Other than the bad lines, the best part of these leagues was that betting didn't include overtime, so you didn't get screwed by coin flips like in the NHL. Typically, the play was to always bet the good shot differential / bad goal differential teams, especially if they had poor recent form, which was always way overvalued. There was also a small bias that underdogs were better in general, but it was not rare to play favorites especially at home. Games went to OT way more often for a given difference in team strengths than the lines reflected, meaning it was always right to take the +0.5 or +1.5 if one liked the underdog, but lay big prices on the "0" money line (meaning you pushed if the game went to OT) if one liked the favorite. Finally, with totals, in some leagues I had basically no model at all. The play was under all high totals and over all low totals, everyone converges to the mean, and this won at a good rate.
This was great, but one league was even better: the German DEL, and the angle was to bet the home team almost every single game. All European hockey leagues have ridiculous home advantages compared to the NHL. In the modern NHL the home team wins about 54% of games excluding OT, but of that excess 4%, about 1% is due to the road team facing more back-to-backs, so it is really only 53%. European leagues are above 56% and if you have ever watched a European hockey game you would understand why. Rather than the corporate experience typical in North America one sees packed loud arenas with loud soccer-style chants the whole game, even for bad teams in the second division, and in some arenas they even allow smoke and flares. The away team basically never gets a power play unless they are down two goals. And the DEL was the most ridiculous of all. In my database of games from 2008 to 2015 the home team won 61.2% of games not drawn, with an advantage in regulation of .612 goals per game (in a victory for symmetry, the number really was .612 for both). The lines instead reflected a home advantage similar to the rest of Europe.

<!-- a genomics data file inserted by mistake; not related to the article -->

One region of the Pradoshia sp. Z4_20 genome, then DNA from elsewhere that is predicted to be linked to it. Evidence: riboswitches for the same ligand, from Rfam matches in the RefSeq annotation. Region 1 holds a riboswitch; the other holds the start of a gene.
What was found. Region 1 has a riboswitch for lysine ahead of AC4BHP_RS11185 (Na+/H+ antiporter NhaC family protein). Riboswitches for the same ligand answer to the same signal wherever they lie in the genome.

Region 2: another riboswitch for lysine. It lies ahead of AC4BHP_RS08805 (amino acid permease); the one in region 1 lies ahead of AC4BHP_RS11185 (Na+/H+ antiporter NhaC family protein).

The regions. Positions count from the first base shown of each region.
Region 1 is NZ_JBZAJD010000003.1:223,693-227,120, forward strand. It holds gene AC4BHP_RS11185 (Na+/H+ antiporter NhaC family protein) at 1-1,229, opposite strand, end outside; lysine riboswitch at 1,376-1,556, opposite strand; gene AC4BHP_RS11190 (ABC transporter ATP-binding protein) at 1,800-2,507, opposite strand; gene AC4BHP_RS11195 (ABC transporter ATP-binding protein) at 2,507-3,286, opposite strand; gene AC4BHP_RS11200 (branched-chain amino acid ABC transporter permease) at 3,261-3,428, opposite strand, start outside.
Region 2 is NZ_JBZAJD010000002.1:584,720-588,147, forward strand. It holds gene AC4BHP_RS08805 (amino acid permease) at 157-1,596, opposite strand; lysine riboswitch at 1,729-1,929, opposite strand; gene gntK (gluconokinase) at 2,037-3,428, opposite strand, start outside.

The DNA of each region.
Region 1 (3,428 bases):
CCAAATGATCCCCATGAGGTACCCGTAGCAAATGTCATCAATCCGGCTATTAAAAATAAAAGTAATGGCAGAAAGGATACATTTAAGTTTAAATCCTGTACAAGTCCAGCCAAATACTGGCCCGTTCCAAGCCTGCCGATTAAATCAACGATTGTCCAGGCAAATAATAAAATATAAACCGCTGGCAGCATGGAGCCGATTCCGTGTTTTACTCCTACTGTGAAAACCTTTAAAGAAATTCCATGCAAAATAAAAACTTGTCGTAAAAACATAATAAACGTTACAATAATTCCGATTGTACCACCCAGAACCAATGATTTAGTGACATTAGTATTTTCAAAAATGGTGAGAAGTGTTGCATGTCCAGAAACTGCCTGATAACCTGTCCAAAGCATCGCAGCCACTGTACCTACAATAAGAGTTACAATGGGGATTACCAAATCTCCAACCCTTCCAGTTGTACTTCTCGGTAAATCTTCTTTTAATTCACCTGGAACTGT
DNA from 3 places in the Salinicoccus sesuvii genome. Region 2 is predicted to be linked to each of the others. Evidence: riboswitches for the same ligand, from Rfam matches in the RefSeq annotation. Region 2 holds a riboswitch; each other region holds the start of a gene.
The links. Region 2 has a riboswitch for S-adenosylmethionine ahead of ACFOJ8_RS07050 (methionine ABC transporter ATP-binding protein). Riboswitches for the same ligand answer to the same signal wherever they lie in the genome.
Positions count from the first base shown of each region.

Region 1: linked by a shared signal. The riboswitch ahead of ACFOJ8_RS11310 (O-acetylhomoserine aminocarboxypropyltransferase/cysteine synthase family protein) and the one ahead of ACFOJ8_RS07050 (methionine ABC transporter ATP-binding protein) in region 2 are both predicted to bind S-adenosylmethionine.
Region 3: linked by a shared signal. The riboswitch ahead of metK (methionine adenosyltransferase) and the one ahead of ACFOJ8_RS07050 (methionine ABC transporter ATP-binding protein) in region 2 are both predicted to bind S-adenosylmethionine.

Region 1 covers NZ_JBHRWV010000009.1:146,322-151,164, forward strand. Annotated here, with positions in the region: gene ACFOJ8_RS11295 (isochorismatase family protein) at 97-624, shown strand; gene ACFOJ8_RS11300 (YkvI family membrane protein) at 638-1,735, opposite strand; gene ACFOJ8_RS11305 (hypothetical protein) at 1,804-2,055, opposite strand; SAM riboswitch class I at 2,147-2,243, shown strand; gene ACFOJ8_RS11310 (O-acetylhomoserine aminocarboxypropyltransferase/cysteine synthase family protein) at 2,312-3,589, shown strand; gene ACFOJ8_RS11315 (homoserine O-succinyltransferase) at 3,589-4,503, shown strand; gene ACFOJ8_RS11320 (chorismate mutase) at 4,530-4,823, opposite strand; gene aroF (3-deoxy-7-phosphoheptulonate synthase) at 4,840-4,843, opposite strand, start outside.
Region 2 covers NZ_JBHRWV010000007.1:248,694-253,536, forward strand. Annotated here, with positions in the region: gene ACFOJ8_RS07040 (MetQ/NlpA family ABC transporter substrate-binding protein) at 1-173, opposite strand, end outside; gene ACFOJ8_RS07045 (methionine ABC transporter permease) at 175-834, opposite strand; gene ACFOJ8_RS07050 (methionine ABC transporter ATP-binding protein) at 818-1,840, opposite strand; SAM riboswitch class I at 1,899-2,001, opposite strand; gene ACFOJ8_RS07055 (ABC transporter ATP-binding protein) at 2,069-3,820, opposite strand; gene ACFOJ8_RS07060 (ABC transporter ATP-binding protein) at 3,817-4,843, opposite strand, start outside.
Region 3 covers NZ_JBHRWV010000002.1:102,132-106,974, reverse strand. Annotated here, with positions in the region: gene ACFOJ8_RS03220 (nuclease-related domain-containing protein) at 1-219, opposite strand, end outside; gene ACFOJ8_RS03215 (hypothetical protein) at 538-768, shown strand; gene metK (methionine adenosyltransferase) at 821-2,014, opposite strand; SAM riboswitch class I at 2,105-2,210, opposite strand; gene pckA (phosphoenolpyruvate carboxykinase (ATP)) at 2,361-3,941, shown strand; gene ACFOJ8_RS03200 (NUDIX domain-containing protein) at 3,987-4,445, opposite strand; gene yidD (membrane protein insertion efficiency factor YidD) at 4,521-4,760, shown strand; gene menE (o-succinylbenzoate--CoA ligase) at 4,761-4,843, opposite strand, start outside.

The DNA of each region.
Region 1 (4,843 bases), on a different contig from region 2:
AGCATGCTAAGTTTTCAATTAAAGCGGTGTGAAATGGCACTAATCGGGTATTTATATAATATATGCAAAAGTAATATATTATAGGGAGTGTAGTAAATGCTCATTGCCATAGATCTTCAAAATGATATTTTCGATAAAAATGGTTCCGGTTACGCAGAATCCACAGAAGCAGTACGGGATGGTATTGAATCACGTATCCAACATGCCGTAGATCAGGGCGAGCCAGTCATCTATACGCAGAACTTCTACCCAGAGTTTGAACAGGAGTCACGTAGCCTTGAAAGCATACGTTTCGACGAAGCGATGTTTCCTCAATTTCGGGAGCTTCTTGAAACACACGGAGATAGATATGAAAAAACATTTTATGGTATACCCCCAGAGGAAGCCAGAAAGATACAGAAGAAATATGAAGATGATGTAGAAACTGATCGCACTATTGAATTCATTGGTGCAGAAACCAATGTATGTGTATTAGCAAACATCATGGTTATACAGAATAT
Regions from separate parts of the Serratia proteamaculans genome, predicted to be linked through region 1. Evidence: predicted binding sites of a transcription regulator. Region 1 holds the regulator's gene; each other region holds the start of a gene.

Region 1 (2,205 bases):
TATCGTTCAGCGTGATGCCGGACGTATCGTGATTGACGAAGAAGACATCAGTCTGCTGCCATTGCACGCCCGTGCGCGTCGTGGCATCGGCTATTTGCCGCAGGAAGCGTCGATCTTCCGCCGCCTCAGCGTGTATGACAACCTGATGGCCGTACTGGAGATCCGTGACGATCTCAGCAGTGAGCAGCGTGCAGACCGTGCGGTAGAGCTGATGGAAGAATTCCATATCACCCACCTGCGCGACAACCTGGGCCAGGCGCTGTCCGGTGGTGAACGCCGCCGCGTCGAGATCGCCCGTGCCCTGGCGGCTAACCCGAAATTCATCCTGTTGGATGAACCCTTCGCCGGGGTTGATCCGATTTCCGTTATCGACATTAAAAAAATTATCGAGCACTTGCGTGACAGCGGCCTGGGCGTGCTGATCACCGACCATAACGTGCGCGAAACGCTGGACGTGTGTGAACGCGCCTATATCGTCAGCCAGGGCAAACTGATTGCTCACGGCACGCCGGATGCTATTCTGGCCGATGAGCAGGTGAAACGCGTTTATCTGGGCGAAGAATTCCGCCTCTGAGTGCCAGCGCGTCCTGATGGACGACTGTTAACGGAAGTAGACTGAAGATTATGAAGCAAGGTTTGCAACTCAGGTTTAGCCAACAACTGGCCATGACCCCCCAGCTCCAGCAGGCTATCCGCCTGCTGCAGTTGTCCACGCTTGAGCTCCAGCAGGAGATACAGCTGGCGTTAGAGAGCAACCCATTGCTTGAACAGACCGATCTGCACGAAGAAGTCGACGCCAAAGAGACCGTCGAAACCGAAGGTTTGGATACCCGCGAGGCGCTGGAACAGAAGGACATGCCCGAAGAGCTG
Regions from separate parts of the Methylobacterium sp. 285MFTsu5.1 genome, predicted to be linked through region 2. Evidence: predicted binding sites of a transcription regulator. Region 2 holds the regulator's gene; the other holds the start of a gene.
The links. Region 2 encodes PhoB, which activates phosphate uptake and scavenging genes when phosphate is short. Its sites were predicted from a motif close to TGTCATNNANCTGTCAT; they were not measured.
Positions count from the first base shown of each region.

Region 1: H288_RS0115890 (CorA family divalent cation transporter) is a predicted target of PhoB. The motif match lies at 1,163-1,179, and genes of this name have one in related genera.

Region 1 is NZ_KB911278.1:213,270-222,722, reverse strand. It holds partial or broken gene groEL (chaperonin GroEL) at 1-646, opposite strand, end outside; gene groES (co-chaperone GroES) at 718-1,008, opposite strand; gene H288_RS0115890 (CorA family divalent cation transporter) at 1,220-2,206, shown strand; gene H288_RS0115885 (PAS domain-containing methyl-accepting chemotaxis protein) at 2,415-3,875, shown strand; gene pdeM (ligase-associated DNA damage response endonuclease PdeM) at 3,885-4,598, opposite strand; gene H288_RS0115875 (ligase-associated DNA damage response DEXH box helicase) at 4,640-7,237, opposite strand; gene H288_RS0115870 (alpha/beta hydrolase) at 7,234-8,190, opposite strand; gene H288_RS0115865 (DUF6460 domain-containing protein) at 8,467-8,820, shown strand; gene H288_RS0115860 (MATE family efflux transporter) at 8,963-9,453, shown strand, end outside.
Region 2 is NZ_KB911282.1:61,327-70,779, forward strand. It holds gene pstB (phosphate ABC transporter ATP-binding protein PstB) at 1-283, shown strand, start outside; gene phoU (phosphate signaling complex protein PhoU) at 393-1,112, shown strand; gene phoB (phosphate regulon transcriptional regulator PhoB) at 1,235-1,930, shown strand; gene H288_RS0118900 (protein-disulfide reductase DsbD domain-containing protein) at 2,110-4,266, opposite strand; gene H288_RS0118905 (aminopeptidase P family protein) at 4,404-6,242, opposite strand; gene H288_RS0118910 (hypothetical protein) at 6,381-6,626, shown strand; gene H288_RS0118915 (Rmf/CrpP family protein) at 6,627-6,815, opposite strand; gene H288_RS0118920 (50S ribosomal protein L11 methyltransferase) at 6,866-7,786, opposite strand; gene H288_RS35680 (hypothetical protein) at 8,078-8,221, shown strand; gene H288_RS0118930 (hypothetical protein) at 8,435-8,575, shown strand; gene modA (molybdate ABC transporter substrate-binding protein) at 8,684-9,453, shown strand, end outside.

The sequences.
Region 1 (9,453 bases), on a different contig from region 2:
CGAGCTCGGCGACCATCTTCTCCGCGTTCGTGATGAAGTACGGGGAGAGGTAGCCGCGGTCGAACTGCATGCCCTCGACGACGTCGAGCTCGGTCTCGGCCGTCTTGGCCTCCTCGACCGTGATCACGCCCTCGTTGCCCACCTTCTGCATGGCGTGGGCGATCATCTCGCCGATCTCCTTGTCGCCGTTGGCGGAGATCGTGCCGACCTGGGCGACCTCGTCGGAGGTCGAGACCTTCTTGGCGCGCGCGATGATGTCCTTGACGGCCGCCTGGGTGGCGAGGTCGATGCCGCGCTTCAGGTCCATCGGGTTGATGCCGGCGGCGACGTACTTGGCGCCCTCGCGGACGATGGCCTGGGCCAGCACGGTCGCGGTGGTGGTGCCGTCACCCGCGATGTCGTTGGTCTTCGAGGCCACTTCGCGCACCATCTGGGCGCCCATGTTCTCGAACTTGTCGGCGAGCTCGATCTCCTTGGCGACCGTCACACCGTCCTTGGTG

While most of these angles came crashing down due to books adjusting to bettors betting the same stuff over and over, in this angle it was not the books but the league which adjusted. DEL officials eventually figured out that games were rigged to favor home teams too much and adjusted, but over-adjusted to the point that over a two month period, away teams had a few dozen more power plays, and had won more points, than home teams. Around that time I found a PDF from somewhere in German hockey saying they were aware of the disparity between the DEL and other leagues, and although the PDF did not say they were going to do anything about it, apparently they did.
Fortunately, lines had already sort of caught up to where it was possible to bet the road team from time to time, so I did not lose that much. I quit betting the DEL at this point as it was impossible to bet in an educated manner given the uncertainty in such a key part of handicapping, plus they had introduced a new website with various unusual anti-scraper protections and I had already been forced to input box scores by hand.